# Preconditioner for 3D electromagnetic problem

Dear all,

I am using NGSolve to validate a few preconditioners for the 3D electromagnetic scattering using Hcurl-conforming elements. Right now I am experimenting with Gauss Seidel iterations on block based preconditioners.

The problem I am trying to solve is the propagation of the dominant mode (obtained by modal analysis) in a step-index optical fiber.

I am evaluating if GMRES converges in a decent rate and what is the initial preconditioned residual (preconditioner applied to rhs vec).

For lowest order elements, the scheme seems to be reasonable when using element blocks. Edge-based blocks are also fine. Zaglmayr’s thesis mentions that vertex-based patches (AFW precond) are supposed to be robust for this equation. However I get a super high initial residual (10**14)

By any chance, have you ever seen such a behaviour?

In case it is relevant, the code is available at this repository and the AFW blocks are created as

``````for v in mesh.vertices:
vdofs = set()
for edge in mesh[v].edges:
vdofs |= set(d for d in fes.GetDofNrs(edge)
if freedofs[d])
blocks.append(vdofs)
``````

Thank you very much in advance.

Hi Francisco,

we see similar behaviour already for the Helmholtz equation:

For the Poisson equation the preconditioner becomes better if you invest more into larger blocks. However, for the Helmholtz equation, if the blocks are geometrically so large that you get a standing wave (with Dirichlet b.c.) in a block, the sub-space correction may go into the wrong direction (and can get arbitrarily bad).

Let me advertise a hybrid method with double facet variables from Martin Huber’s dissertation:
https://repositum.tuwien.at/handle/20.500.12708/9976
Here iterative solvers work, the wave is propagating further through the domain with every iteration. NGSolve-Python examples for this method are going to come very soon.

Joachim

Dear Joachim,

Thank you for the insight!

I will definitely take a look at this dissertation and see what could be applied to my problem.

For this particular example, I don’t really understand what is the difference between building the blocks as

``````blocks = []
freedofs = fes.FreeDofs()
for v in mesh.vertices:
vdofs = set()
for edge in mesh[v].edges:
vdofs |= set(d for d in fes.GetDofNrs(edge)
if freedofs[d])
blocks.append(vdofs)
``````

or

``````blocks = fes.CreateSmoothingBlocks(subassembled=True)
``````

the latter gives me 125800 blocks and 22 colors. The initial residual is 1.6915 and after 20 iterations the residual is already at 0.0843.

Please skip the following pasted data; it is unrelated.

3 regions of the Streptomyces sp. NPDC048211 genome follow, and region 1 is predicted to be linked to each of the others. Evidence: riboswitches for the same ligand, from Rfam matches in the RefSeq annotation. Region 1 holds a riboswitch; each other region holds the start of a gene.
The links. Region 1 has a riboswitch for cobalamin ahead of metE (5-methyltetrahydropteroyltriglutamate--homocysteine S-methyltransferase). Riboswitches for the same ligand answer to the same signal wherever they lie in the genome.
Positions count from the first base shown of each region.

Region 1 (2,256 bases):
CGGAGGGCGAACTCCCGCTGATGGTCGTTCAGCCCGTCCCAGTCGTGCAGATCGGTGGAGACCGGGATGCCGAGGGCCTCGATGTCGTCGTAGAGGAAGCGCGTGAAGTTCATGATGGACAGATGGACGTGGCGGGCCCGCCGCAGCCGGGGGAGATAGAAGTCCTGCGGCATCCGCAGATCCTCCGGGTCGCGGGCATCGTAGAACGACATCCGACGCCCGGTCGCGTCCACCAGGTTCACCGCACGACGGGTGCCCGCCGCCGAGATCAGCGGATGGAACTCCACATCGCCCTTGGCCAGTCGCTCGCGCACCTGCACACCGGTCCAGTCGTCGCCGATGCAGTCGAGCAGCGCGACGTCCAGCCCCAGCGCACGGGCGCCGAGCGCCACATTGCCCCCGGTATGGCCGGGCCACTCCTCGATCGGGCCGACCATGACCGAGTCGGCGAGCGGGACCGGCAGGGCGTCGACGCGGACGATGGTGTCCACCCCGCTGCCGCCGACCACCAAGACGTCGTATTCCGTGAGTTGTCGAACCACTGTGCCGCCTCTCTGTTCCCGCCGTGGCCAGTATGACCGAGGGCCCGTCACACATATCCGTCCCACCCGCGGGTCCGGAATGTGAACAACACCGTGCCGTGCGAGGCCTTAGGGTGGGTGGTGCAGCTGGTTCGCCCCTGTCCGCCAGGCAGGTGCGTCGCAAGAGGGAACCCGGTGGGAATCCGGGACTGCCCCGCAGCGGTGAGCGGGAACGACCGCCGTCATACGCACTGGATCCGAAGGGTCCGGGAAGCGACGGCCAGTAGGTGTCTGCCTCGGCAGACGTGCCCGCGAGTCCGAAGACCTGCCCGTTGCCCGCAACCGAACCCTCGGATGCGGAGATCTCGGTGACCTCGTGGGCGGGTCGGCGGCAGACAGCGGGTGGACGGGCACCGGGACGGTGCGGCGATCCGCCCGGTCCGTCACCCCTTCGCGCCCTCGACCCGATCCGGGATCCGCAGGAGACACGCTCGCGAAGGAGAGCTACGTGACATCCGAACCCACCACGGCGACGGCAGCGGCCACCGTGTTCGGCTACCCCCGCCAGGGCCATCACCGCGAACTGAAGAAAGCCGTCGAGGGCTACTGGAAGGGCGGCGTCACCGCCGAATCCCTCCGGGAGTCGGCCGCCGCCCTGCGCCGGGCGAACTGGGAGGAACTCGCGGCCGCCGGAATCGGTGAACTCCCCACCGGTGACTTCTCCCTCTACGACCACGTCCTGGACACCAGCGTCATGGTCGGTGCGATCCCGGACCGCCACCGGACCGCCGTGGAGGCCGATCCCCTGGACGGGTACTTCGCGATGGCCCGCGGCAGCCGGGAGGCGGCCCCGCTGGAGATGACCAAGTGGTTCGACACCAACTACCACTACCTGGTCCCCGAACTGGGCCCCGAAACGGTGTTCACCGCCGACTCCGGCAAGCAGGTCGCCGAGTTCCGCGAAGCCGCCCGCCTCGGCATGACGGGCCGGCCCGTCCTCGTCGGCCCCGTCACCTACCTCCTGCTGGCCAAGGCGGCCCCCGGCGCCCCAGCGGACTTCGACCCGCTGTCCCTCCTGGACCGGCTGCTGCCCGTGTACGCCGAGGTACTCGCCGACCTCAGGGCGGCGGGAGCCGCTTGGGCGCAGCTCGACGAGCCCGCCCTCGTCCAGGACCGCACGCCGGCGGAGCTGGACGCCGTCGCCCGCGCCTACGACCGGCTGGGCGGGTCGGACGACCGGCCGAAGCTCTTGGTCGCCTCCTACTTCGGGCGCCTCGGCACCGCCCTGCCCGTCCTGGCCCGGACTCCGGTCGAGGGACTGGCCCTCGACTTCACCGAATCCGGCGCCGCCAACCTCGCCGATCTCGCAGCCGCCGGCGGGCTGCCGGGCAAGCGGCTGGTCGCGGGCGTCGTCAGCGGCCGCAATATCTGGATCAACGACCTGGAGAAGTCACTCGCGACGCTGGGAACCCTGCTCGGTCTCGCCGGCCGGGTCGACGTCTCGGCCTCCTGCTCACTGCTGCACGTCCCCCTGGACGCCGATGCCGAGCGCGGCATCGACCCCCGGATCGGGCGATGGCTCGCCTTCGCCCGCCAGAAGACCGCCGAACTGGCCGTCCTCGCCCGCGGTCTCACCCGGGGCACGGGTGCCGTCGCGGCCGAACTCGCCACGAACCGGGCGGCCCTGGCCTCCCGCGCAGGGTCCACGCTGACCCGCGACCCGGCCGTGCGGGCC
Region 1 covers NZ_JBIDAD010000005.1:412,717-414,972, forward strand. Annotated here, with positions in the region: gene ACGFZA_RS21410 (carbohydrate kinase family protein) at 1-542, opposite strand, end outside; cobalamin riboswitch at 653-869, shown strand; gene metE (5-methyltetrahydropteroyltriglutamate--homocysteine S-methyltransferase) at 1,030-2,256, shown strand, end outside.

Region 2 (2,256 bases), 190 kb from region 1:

The former, however, results in the same number of blocks, but 81 colors and the initial residual is 373765086541229.

Checking the `HCurlHighOrderFESpace::CreateSmoothingBlocks` source code, I had the impression that they would result in the same preconditioner. Regarding dirichlet BCs, from what I’ve understood, you still have the vertex patch for a vertex at the BC, but only including edges that are not at the boundary surface.

Hi Francsico,
I found the problem:

returned all edges of elements containing v.
It’s fixed now, the coming nightly will only return those edges containing the vertex v.

Have you found this tutorial: You can also write a C++ snippet to build the blocks:

Joachim

Ah, now it makes sense! Thank you very much for looking into this.

Wow, it is quite nice to be able to build the blocks directly in c++. I am definitely checking this out.

If I may ask one more question:

The AFW blocks (high order or not) won’t have any entries associated with face/internal dofs, correct? Therefore, I think these remaining dofs won’t be taken into account when using this precond in the left-preconditioned GMRES, as

``````q = rhs.CreateVector()
tmp.data = A * Q[k]
q.data = pre * tmp
``````

will result in `q.data` having null entries for these positions.
If that is correct, which approach you would recommend for creating the remaining blocks? Simply creating one additional block for each face/volume?

Sorry if the question is dumb, but preconditioners are something that I am still getting acquainted with.

yes, as you said, one block per face (and condensing out the element dofs via static condensation) is a good choice

Thank you very much, Joachim!

Preliminary tests indicate good results for this setting.

If I may ask, would you see any reasons on why the same strategy wouldn’t work on meshes with hexahedra? On my other code, not using NGSolve, I have observed this weird behaviour with high order AFW + face blocks + static condensation of element dofs.